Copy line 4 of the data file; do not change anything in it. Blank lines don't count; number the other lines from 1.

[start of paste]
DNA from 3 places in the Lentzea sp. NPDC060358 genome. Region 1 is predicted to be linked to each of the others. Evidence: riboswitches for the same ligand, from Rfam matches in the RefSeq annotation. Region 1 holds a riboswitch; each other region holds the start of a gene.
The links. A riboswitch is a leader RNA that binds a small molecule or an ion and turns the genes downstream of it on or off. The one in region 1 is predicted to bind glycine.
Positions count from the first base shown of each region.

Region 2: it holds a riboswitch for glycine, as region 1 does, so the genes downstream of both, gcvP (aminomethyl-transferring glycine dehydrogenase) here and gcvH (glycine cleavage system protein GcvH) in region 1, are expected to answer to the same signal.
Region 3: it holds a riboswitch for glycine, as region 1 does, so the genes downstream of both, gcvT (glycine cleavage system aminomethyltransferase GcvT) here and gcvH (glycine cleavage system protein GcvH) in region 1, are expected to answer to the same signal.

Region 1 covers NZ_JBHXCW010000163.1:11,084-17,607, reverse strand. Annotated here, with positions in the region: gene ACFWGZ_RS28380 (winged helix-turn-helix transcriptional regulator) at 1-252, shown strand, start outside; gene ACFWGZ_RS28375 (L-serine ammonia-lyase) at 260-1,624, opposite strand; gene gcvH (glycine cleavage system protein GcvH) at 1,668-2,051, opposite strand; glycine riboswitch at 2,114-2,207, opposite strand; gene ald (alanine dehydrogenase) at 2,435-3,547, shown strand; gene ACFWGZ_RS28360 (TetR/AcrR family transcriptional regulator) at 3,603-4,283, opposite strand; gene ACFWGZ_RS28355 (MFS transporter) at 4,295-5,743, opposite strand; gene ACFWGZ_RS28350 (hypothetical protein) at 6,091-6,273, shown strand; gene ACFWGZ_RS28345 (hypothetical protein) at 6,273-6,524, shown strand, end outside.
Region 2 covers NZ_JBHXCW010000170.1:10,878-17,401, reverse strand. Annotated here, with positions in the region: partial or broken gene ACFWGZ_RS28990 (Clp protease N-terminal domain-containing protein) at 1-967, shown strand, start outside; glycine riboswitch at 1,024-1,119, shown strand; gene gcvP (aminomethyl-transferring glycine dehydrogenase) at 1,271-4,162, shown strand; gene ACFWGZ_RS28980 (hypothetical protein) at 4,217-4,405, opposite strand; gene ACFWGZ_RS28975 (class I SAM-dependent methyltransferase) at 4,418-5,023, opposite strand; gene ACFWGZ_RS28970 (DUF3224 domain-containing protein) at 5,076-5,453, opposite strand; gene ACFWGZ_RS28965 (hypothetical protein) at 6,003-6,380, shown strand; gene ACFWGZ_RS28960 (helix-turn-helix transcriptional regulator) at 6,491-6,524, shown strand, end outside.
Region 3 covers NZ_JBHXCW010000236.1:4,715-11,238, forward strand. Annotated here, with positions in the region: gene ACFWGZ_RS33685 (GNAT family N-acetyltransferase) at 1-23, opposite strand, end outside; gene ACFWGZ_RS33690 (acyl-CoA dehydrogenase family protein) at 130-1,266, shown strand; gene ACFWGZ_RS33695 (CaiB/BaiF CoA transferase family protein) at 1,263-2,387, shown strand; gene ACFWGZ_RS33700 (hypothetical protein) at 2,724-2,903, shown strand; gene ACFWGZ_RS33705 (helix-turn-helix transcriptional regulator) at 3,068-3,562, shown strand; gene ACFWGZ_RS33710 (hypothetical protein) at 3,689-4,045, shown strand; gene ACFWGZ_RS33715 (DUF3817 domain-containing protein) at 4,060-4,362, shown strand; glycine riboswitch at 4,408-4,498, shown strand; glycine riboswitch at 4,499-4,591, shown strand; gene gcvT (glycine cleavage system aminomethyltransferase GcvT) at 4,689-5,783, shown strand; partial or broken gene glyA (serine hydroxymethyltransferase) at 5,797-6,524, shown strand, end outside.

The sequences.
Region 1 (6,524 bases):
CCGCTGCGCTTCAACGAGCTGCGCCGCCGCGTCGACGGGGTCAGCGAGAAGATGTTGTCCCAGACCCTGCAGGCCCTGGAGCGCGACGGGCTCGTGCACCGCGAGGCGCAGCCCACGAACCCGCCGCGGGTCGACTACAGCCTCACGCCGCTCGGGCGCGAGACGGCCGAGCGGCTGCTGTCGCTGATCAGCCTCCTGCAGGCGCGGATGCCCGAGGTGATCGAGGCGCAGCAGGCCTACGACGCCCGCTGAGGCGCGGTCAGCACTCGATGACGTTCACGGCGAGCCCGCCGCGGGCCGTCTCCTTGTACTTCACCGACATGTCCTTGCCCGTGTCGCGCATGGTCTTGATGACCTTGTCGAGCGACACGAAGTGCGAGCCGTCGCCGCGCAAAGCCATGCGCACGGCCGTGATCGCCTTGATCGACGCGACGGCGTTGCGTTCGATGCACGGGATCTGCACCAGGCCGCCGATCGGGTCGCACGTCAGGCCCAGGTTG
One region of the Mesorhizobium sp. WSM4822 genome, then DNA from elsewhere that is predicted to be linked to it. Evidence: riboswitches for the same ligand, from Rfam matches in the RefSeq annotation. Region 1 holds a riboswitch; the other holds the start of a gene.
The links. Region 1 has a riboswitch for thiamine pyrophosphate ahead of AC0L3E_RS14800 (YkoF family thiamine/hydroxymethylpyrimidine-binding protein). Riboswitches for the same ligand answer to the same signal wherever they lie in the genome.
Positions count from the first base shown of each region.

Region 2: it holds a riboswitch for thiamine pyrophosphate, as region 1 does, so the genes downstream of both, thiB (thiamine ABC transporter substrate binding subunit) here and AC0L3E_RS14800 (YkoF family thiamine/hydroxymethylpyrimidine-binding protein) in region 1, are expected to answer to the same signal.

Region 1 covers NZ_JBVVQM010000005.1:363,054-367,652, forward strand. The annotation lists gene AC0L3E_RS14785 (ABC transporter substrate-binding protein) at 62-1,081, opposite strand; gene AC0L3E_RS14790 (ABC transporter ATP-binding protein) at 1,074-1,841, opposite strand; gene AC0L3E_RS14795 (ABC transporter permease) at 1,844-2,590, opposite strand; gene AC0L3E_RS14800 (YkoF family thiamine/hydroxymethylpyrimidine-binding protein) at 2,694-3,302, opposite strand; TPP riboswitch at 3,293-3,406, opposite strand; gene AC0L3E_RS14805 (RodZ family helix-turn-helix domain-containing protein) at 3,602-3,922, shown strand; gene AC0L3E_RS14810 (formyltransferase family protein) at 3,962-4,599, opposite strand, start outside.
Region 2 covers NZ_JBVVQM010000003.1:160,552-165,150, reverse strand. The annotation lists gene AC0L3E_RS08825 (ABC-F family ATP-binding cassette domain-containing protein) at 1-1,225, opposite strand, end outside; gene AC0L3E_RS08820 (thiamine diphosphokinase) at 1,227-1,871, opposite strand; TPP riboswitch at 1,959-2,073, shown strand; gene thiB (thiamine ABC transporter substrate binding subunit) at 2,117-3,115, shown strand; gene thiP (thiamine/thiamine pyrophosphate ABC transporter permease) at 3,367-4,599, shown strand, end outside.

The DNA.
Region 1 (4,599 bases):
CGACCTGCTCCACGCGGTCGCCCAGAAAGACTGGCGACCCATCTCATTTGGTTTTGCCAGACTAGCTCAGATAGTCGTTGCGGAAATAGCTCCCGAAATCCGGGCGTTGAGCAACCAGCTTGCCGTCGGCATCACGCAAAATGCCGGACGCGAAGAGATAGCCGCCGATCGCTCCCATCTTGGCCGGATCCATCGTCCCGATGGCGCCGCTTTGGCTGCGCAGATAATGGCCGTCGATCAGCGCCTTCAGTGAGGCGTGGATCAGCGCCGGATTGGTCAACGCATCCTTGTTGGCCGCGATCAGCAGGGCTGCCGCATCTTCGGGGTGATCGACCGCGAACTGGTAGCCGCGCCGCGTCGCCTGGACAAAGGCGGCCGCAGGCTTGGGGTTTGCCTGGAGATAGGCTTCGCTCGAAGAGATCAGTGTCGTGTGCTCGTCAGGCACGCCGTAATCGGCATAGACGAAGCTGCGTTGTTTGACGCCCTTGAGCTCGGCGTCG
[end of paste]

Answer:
Region 2: it holds a riboswitch for glycine, as region 1 does, so the genes downstream of both, gcvP (aminomethyl-transferring glycine dehydrogenase) here and gcvH (glycine cleavage system protein GcvH) in region 1, are expected to answer to the same signal.